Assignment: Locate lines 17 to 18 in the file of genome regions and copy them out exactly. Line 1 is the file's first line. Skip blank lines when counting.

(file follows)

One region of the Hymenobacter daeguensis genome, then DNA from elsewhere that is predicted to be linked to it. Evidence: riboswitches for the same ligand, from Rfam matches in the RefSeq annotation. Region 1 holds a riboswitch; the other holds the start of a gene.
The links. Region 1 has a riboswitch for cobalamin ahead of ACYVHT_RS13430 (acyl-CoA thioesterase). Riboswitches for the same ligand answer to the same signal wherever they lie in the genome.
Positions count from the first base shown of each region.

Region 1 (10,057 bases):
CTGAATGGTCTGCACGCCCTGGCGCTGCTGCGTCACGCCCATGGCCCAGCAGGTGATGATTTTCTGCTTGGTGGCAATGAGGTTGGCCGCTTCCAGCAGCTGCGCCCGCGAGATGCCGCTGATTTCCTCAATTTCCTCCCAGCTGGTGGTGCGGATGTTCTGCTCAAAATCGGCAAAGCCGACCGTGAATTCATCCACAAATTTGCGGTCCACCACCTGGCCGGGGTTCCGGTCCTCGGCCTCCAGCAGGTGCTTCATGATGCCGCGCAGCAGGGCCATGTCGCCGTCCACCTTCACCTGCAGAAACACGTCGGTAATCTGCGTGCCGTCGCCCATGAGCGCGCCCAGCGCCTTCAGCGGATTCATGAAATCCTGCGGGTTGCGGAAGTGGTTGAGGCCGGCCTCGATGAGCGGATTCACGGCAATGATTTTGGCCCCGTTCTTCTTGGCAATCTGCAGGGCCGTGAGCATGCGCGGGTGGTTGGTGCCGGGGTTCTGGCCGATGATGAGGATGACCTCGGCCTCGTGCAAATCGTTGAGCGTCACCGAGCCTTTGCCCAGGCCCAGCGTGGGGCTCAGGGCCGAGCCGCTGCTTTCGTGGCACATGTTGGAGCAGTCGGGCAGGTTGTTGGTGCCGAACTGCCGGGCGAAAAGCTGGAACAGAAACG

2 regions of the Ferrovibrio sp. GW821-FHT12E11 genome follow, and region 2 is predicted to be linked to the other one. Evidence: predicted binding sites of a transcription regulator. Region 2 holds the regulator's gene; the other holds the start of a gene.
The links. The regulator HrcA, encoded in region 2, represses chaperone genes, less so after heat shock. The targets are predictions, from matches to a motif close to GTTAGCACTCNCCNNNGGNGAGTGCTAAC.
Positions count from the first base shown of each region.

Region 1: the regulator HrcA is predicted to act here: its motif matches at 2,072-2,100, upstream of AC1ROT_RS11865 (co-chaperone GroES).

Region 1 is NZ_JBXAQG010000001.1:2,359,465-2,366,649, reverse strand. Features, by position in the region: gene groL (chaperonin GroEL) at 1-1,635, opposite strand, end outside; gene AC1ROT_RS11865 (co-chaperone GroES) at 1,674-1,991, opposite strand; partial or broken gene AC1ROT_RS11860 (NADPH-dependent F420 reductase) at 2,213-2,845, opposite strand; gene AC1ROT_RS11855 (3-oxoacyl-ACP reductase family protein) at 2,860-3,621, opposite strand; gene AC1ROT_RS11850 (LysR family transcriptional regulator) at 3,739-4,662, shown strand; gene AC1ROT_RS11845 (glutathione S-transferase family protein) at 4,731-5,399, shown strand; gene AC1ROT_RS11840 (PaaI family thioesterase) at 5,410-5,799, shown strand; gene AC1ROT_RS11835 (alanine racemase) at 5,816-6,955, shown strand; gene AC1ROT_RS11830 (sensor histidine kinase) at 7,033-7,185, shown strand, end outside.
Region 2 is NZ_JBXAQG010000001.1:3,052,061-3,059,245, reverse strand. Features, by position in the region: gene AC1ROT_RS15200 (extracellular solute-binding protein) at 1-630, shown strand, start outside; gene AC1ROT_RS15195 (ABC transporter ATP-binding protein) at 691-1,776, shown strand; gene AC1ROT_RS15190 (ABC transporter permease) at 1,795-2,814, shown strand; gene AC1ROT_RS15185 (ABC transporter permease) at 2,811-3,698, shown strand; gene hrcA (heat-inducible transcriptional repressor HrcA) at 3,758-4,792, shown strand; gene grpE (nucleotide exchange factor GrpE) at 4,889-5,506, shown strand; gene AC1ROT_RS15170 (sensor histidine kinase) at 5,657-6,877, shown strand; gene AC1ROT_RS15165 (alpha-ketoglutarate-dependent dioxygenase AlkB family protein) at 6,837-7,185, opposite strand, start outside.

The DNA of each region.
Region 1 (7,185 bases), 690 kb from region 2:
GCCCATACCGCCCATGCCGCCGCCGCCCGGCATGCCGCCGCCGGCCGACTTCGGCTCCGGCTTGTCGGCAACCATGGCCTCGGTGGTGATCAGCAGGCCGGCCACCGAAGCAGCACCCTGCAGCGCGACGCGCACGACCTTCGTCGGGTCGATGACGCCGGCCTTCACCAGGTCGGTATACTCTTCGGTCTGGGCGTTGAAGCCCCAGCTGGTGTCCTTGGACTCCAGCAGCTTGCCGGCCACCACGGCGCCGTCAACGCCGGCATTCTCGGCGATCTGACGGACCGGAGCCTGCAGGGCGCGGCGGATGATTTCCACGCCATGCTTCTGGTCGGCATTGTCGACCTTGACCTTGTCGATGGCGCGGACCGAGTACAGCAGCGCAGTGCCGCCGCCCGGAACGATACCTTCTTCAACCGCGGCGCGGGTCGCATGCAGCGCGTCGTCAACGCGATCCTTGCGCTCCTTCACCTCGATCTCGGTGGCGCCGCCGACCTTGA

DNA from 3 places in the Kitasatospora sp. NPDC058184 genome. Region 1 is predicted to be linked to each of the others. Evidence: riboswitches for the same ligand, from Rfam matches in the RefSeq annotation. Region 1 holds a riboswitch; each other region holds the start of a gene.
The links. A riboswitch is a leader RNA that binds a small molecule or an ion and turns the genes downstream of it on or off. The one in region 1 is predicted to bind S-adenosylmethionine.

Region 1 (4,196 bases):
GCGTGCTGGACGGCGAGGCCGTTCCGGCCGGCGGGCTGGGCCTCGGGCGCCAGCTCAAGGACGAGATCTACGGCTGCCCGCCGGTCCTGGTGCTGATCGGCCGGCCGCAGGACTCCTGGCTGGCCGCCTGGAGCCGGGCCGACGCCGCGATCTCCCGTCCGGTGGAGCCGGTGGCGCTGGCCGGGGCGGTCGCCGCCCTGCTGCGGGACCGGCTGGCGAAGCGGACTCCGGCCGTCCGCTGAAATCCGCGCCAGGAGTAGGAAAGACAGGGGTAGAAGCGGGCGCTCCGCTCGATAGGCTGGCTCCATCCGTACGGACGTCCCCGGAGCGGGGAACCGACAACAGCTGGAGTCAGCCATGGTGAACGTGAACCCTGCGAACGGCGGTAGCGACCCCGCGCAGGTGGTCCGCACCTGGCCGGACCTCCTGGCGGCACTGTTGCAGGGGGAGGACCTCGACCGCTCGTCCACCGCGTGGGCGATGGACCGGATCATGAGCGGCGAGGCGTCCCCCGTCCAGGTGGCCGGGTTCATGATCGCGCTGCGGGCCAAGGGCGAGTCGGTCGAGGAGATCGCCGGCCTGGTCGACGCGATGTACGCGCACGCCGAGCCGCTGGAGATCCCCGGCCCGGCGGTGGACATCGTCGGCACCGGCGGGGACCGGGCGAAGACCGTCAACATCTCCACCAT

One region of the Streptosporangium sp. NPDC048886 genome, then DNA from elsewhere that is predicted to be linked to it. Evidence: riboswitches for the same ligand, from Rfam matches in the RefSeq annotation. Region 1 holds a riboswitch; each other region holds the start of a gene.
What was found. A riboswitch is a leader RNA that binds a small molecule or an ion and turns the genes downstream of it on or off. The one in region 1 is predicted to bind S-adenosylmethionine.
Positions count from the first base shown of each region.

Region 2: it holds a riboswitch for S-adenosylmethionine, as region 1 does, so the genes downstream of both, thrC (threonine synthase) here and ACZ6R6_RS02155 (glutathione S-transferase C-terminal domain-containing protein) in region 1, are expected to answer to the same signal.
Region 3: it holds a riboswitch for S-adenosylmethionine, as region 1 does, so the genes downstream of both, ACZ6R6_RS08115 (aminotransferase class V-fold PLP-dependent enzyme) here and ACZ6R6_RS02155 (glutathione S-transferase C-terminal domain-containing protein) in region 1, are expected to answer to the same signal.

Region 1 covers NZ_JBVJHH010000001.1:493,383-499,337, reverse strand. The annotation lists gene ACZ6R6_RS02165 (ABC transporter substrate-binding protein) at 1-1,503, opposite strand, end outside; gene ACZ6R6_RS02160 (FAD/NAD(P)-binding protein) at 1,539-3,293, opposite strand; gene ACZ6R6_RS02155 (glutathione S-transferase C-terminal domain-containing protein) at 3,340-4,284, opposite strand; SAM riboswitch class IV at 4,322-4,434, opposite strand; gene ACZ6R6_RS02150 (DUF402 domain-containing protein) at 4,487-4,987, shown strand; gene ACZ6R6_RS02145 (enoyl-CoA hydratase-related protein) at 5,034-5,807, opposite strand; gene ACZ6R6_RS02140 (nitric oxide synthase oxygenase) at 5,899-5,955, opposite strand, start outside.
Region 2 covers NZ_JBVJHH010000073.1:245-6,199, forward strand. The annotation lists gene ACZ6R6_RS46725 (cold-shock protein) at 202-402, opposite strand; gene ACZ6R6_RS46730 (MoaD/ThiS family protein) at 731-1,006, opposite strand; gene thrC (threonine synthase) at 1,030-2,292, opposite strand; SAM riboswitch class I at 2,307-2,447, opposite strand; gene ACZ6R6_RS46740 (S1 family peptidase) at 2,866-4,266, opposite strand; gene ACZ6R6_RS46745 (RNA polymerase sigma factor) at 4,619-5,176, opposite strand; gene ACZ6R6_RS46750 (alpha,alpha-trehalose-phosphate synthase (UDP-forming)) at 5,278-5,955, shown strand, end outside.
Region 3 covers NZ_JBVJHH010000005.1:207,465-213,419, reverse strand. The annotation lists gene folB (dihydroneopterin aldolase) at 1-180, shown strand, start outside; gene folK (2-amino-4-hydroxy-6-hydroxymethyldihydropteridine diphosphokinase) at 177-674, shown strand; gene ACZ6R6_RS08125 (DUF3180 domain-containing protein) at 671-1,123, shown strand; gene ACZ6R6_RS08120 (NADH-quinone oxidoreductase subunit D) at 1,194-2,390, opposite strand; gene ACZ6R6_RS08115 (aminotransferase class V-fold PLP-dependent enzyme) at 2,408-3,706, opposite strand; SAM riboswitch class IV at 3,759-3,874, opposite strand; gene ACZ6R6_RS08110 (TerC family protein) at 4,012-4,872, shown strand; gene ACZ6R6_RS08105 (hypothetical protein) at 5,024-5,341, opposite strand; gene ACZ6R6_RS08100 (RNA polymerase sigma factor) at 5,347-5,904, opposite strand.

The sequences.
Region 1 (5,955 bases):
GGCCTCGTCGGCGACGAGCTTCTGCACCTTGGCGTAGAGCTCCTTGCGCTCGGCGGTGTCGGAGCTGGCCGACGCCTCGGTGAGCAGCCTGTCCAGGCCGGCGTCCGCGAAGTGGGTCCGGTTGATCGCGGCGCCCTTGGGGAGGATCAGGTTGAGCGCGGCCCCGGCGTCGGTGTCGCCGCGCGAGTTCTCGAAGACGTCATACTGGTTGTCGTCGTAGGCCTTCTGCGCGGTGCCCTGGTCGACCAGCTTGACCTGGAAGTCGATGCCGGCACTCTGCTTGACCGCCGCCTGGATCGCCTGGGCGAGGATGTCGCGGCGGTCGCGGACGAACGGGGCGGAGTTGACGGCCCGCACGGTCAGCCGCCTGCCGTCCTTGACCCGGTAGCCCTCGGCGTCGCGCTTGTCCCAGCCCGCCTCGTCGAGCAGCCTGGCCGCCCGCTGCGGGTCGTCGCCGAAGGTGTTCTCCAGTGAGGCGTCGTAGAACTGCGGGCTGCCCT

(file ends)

Region 1 (4,196 bases):
GCGTGCTGGACGGCGAGGCCGTTCCGGCCGGCGGGCTGGGCCTCGGGCGCCAGCTCAAGGACGAGATCTACGGCTGCCCGCCGGTCCTGGTGCTGATCGGCCGGCCGCAGGACTCCTGGCTGGCCGCCTGGAGCCGGGCCGACGCCGCGATCTCCCGTCCGGTGGAGCCGGTGGCGCTGGCCGGGGCGGTCGCCGCCCTGCTGCGGGACCGGCTGGCGAAGCGGACTCCGGCCGTCCGCTGAAATCCGCGCCAGGAGTAGGAAAGACAGGGGTAGAAGCGGGCGCTCCGCTCGATAGGCTGGCTCCATCCGTACGGACGTCCCCGGAGCGGGGAACCGACAACAGCTGGAGTCAGCCATGGTGAACGTGAACCCTGCGAACGGCGGTAGCGACCCCGCGCAGGTGGTCCGCACCTGGCCGGACCTCCTGGCGGCACTGTTGCAGGGGGAGGACCTCGACCGCTCGTCCACCGCGTGGGCGATGGACCGGATCATGAGCGGCGAGGCGTCCCCCGTCCAGGTGGCCGGGTTCATGATCGCGCTGCGGGCCAAGGGCGAGTCGGTCGAGGAGATCGCCGGCCTGGTCGACGCGATGTACGCGCACGCCGAGCCGCTGGAGATCCCCGGCCCGGCGGTGGACATCGTCGGCACCGGCGGGGACCGGGCGAAGACCGTCAACATCTCCACCAT